The sell-off deepened in late-morning trading, with the Dow plummeting more than 1,400 points. The S&P was down 6%, threatening to trigger a key exchange-mandated circuit breaker. If the S&P 500 drops 7%, trading will pause for 15 minutes.— Li
The iShares MSCI Emerging Markets ETF (EEM) is down 6%, bringing its month-to-date losses to more than 21%. The ETF is on track for its worst month since October 2008. — Francolla, Stevens
While the broader market moves lower, shares of Walmart are up more than 5% as Credit Suisse upgraded the stock to an outperform rating on Wednesday. "We see this unfortunate period accelerating structural changes in consumer shopping, possibly by 5+ years, as they are introduced to new retailers and new shopping methods," the firm said. Credit Suisse raised its full-year 2021 earnings estimates, saying the multi-channel retailer will benefit from a jump in online grocery and delivery, among other things. – Stevens
Stocks rebounded slightly from their steep opening losses. The Dow traded about 950 points lower after plunging 1,365 points at its low. The S&P 500 dropped 4% after tanking 5.6% at the open. Wall Street's fear gauge the Cboe Volatility Index, known as the VIX, fell 6% to about 71, after hitting a record close of 82.69 on Monday. -- L
Former Federal Reserve chairs Ben Bernanke and Janet Yellen are urging the central bank to buy corporate bonds. Though the authority to do goes beyond the central bank's authority, it can get the permission from Congress. Bernanke and Yellen said doing so would "help restart" the investment-grade part of the market that "is under significant duress." – Cox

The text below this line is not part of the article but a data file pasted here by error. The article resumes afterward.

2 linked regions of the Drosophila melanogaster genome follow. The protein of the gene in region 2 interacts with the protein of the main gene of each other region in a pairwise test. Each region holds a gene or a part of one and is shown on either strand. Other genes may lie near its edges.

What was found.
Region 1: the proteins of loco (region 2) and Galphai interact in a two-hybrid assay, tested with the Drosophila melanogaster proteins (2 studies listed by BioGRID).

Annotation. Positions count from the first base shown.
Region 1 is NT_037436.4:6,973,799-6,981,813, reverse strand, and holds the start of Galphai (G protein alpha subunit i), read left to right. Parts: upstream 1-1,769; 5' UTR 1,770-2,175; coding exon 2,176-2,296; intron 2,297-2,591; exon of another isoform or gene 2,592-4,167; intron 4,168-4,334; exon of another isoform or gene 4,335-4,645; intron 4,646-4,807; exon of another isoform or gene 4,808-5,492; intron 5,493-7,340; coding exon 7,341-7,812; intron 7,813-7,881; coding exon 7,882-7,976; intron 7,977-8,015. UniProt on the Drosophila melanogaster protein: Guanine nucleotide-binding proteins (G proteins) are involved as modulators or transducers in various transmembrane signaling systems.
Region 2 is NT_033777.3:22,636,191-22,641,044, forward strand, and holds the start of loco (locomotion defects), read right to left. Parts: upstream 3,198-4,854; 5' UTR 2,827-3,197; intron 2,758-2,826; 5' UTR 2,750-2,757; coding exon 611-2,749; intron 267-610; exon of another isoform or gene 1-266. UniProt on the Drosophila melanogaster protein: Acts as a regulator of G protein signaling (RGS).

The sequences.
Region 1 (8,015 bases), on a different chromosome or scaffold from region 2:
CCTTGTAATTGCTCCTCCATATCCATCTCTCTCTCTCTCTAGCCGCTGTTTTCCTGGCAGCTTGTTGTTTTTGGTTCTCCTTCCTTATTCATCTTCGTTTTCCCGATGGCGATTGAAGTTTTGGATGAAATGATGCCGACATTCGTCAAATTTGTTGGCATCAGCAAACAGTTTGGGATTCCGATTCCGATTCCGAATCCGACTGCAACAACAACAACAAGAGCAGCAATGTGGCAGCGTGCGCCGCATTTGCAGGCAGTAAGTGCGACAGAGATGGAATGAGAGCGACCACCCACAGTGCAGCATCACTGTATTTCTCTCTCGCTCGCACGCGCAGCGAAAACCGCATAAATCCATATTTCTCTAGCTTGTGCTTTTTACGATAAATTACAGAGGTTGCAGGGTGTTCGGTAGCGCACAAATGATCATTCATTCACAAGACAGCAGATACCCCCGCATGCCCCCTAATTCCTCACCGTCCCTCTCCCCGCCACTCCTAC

Investor Bill Ackman advised President Donald Trump on Wednesday to shut down the U.S. for one month in an effort to contain the novel coronavirus and said financial markets would rally in response to such decisive action. Ackman, who founded Pershing Square Capital Management, called on the president to both close the nation's borders as well as offer Americans a one-month rent, interest and tax holiday. "The moment you send everyone home for Spring Break and close the borders, the infection rate will plummet, the stock market will soar, and the clouds will lift," the hedge fund manager wrote. — Franck
The U.S. economy will contract by 13% in the second quarter because of the coronavirus pandemic, Deutsche Bank said in a new forecast. A drop that sharp would be "significantly beyond the range of modern historical experience," the firm said, and would be the biggest "going back to at least World War II." — Sheetz
Wild swings continued to roil Wall Street on Wednesday, with the S&P 500 dropping more than 5% at the open. The market is at risk to trip the so-called circuit breakers for the second time this week. According to the New York Stock Exchange, a market trading halt may occur at "three circuit breaker thresholds" on the S&P 500 due to large declines and volatility. The exchange classifies this at three levels based on the preceding session's close in the S&P 500.